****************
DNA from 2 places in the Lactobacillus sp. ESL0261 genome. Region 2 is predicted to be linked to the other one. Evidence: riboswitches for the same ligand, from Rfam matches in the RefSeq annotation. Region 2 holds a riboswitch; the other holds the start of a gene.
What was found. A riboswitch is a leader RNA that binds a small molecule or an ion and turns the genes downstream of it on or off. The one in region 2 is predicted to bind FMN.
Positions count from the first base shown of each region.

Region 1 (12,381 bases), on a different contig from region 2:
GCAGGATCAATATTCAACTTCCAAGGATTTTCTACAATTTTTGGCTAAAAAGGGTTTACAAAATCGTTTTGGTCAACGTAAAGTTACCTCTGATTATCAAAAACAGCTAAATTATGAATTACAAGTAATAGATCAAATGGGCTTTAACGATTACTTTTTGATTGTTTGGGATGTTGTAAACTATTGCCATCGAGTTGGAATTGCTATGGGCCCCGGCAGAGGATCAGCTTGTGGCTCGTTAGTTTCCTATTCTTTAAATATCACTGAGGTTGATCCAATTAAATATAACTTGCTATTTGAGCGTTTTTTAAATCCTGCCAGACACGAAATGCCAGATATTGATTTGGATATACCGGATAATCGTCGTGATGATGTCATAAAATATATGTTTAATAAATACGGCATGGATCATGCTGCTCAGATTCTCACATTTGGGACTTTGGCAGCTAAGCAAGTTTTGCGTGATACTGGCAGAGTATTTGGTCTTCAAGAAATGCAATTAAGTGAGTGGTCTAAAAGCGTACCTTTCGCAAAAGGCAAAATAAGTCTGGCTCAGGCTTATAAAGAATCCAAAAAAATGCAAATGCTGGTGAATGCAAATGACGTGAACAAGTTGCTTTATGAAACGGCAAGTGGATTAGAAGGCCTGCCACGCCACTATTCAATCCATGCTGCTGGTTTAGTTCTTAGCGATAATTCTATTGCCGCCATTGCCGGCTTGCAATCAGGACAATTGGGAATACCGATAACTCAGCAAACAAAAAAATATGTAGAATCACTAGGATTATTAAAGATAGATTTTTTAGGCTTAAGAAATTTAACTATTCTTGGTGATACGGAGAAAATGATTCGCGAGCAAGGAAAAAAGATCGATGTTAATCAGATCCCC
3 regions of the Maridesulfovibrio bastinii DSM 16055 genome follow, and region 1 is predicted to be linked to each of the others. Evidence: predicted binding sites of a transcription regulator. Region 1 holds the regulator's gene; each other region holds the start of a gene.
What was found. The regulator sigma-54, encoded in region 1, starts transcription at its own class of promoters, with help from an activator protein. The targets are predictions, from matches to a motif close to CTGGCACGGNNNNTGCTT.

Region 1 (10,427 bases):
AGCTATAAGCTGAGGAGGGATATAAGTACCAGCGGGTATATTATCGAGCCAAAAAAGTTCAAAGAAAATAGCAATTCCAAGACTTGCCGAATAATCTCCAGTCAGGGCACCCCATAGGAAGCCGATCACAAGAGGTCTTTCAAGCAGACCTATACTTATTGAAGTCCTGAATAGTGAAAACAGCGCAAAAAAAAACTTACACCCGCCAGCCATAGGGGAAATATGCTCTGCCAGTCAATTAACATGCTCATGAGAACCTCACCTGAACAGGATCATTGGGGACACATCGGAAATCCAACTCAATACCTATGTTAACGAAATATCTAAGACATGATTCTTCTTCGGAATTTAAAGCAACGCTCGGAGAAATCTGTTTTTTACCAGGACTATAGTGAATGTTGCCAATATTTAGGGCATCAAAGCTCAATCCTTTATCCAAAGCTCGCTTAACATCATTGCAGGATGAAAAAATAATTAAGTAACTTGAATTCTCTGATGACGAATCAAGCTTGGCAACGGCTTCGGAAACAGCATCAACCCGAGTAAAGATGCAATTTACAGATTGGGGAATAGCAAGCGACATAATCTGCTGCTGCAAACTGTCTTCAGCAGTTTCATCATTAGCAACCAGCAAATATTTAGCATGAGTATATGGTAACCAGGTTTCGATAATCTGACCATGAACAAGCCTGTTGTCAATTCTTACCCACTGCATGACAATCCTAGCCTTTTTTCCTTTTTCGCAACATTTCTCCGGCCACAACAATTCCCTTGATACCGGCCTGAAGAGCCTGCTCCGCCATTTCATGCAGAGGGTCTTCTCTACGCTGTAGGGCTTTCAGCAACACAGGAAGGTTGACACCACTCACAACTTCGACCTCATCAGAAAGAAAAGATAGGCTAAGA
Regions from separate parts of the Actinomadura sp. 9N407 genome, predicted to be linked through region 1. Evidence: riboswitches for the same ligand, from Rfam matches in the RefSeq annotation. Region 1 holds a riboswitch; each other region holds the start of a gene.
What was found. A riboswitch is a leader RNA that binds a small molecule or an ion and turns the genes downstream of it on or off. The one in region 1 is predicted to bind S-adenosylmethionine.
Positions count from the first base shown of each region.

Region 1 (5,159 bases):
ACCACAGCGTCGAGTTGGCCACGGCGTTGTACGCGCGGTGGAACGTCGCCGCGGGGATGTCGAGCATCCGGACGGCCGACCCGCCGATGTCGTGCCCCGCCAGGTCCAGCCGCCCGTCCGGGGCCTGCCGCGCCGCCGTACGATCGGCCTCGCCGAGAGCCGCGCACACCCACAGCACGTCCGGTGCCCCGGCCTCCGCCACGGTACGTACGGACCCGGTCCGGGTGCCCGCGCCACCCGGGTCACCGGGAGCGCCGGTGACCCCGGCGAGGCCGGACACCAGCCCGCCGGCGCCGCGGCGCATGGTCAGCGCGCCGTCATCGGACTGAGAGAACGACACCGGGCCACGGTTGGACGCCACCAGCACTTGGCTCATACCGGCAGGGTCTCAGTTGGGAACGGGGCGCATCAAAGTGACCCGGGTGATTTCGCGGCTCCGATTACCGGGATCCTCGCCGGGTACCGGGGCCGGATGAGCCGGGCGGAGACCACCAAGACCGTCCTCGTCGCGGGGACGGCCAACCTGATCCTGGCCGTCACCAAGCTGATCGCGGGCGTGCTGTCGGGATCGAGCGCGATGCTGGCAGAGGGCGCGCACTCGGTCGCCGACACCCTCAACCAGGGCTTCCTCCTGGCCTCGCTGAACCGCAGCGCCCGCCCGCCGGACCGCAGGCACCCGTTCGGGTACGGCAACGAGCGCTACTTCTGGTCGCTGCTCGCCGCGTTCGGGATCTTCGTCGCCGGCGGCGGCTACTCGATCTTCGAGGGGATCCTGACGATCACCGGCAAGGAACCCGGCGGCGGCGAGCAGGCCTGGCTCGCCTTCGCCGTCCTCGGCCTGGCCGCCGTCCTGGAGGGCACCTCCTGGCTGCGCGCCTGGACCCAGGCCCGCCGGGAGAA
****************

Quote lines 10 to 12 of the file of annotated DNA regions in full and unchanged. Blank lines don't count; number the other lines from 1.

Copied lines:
Regions from separate parts of the Actinomadura sp. 9N407 genome, predicted to be linked through region 1. Evidence: riboswitches for the same ligand, from Rfam matches in the RefSeq annotation. Region 1 holds a riboswitch; each other region holds the start of a gene.
What was found. A riboswitch is a leader RNA that binds a small molecule or an ion and turns the genes downstream of it on or off. The one in region 1 is predicted to bind S-adenosylmethionine.
Positions count from the first base shown of each region.